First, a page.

Rain stopped after 15 minutes.  After that it was hard to get her to leave the house with us. Hang out with Grandma, who she loves, or risk another “history lesson” with her parents.

Fortunately my daughter loves the Kassvlinders like I do, so she agreed to come along.  I decided we needed to spice up the family travel pics.  “Let’s be action heros!”  After examining the horrors of war I think I need to role play war heros.

BUDDY ACTION ADVENTURE

 

IS she my kid or what?

I want to do action poses in front of a variety of world landmarks.

There was an advertisement that was posted all over Amsterdam.  So, MP and I did our own version.

Finally, Viv got to go to a local park.  She played while I watched for Nazi’s.

A Modern Fairy Tale

This is a romantic story.  A human one, but because of the romance I found my new love.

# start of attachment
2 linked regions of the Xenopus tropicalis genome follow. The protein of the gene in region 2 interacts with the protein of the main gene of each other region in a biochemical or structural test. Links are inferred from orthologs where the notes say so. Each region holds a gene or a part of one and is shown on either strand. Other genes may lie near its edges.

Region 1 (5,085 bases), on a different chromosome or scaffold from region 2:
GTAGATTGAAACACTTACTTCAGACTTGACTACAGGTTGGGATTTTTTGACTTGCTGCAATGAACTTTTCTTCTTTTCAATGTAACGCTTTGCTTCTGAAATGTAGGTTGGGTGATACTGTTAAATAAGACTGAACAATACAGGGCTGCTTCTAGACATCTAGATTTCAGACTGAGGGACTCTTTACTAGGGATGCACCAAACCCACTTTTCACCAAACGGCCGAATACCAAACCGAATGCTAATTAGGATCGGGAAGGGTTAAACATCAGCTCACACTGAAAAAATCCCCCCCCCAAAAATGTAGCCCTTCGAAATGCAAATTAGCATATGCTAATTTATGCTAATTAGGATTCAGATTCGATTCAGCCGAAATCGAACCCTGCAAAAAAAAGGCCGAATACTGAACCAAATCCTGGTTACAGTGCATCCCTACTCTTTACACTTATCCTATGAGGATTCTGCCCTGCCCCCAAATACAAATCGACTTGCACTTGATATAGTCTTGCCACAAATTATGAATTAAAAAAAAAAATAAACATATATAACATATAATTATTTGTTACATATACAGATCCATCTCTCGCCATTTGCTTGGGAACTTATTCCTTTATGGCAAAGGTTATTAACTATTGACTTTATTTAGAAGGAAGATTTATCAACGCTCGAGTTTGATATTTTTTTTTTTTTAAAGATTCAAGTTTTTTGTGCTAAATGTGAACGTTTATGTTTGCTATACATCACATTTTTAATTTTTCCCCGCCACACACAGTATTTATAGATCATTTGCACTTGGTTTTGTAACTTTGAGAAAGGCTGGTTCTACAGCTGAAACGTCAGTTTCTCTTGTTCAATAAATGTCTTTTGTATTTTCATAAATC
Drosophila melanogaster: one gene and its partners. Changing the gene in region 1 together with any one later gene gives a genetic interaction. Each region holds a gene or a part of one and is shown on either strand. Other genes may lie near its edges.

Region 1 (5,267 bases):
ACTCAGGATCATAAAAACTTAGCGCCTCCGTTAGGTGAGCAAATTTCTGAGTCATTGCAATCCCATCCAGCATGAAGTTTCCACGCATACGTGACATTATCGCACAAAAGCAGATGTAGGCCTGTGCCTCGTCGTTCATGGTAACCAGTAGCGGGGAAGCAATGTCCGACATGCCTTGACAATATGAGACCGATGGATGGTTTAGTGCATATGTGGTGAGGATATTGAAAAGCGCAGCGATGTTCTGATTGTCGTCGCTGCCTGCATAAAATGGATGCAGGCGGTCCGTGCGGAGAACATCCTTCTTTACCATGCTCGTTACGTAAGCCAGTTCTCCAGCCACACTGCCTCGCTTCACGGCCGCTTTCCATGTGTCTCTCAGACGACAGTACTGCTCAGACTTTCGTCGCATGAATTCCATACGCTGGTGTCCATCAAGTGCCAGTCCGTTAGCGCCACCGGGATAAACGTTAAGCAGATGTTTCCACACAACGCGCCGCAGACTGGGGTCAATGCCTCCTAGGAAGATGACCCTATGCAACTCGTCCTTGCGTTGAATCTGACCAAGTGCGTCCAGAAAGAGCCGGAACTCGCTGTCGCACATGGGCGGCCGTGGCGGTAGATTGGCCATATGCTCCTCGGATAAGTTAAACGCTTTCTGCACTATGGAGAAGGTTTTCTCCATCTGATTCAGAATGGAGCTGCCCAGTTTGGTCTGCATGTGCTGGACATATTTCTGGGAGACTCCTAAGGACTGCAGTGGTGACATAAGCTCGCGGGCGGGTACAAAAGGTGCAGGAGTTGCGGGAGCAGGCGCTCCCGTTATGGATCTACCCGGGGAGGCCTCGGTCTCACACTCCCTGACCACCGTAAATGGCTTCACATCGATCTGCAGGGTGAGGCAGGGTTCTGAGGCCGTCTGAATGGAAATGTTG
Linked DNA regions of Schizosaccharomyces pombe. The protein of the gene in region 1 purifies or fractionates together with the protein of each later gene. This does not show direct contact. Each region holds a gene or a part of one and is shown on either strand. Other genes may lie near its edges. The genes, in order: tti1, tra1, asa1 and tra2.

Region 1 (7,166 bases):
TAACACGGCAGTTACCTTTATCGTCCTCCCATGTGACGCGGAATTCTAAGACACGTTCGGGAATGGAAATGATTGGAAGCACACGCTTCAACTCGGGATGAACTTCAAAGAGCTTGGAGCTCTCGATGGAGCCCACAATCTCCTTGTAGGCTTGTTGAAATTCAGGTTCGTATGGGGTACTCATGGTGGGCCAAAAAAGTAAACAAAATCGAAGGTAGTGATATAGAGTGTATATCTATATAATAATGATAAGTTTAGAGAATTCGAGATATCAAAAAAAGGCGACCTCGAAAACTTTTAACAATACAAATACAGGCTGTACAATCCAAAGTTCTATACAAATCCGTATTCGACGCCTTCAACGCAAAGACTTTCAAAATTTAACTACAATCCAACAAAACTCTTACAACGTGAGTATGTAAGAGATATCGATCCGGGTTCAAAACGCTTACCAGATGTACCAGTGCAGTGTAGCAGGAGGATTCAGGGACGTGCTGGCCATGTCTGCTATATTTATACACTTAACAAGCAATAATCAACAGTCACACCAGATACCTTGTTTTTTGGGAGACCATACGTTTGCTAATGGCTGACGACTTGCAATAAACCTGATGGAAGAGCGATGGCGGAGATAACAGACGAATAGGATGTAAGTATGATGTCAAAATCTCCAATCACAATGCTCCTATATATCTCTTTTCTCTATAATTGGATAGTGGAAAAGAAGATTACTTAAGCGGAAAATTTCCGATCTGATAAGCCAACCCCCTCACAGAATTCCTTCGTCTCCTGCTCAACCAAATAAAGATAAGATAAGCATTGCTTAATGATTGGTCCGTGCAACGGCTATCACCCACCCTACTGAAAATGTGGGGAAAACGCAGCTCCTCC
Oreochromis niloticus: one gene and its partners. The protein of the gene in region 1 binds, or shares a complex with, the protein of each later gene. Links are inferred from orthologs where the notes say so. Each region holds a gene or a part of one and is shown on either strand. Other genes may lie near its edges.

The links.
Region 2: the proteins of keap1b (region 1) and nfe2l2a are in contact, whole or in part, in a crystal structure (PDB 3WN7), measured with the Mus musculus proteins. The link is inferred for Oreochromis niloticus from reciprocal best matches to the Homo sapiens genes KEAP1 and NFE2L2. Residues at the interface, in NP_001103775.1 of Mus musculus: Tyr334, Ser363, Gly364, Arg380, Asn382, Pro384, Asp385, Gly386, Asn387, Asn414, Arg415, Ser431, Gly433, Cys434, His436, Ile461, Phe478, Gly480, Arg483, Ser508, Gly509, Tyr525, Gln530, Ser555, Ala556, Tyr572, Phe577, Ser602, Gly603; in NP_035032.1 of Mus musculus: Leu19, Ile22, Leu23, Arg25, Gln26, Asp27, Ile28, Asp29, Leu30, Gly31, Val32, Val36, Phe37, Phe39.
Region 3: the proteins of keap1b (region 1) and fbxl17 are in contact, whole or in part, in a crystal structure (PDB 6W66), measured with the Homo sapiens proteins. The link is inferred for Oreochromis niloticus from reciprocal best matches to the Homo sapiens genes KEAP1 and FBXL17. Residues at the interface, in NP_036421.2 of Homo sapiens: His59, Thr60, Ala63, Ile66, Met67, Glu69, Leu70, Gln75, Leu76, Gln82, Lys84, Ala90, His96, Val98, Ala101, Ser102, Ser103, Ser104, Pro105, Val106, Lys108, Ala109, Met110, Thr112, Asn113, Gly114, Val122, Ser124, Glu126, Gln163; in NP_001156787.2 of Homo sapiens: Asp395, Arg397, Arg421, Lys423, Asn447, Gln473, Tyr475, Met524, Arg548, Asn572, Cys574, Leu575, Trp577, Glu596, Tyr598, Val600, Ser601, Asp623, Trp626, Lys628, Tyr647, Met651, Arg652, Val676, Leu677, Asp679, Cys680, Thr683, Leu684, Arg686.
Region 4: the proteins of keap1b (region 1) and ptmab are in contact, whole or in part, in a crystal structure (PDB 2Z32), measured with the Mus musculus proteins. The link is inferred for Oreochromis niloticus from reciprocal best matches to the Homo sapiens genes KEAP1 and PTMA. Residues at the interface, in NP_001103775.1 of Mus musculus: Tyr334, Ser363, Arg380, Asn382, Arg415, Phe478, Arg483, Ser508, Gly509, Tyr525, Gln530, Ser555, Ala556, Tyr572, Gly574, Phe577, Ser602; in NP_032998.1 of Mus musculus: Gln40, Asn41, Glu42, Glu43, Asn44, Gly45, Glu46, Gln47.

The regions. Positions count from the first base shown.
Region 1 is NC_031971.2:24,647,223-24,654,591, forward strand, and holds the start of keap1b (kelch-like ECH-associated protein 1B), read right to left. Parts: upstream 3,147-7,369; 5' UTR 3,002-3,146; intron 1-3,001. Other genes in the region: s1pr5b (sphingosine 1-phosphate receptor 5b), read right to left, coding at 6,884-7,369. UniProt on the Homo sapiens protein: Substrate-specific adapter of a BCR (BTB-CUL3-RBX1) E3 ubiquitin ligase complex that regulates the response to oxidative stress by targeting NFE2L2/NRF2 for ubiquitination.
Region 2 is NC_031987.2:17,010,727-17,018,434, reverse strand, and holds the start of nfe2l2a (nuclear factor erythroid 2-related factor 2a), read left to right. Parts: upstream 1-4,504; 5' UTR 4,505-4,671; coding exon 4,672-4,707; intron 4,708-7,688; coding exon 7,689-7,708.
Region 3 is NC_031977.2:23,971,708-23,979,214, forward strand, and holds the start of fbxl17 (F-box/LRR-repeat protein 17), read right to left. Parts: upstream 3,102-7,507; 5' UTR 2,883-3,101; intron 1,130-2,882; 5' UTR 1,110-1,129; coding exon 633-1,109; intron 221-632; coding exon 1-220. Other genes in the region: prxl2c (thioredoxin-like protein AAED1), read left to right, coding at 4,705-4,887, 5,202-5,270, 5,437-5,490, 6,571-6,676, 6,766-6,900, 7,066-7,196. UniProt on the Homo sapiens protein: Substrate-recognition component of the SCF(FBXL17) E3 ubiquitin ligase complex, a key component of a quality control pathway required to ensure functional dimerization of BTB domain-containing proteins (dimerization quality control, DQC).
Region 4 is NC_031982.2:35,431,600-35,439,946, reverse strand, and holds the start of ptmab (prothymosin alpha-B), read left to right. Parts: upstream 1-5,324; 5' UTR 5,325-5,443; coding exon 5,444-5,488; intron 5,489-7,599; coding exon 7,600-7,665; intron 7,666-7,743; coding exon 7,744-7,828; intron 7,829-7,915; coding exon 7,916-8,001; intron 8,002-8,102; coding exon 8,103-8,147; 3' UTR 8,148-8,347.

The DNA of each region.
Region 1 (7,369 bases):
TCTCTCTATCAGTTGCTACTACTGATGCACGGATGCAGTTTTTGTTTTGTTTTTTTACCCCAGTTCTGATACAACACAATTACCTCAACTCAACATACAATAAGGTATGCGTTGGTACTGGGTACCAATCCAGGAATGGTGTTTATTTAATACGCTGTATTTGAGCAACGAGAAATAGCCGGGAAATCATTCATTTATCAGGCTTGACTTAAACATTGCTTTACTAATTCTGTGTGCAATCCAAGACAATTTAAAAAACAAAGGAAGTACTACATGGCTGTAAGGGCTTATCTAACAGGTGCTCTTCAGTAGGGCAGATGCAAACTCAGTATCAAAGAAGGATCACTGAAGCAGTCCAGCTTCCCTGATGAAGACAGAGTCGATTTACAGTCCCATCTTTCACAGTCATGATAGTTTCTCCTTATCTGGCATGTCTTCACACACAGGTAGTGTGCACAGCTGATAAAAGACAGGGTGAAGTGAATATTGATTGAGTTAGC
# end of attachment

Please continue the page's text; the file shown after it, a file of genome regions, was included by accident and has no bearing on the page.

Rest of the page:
It’s baked fresh every morning around the corner from my sister in laws house in Amsterdam.  They don’t make cheesy, grainy, flaky yumminess like that in the States. Viv and I were equally in love with it and we would get our own almost every morning we were there.   Ok, to the main story.

Once a upon a time there was a bright little girl.  She had a keen mind and big heart.  She enjoyed her hippie youth yet, was a hard worker.  As she became a lady she met some men, married a couple, but they were not prince charmings.  In fact they cost the lady more treasure than gave.  Although she did get  a wonderful son and step children who she thinks of as her own.  Younger than she should, she also got devoted stepchildren to expand her large heart.

She was scrappy and worked to pay her bills, but still loved to travel when she could.  On one such trip in Italy she bumped into a man.  It was a few years of long distance courtship, but last week she married him and finally, got a man who treats her like a princess.  A princess with an MBA.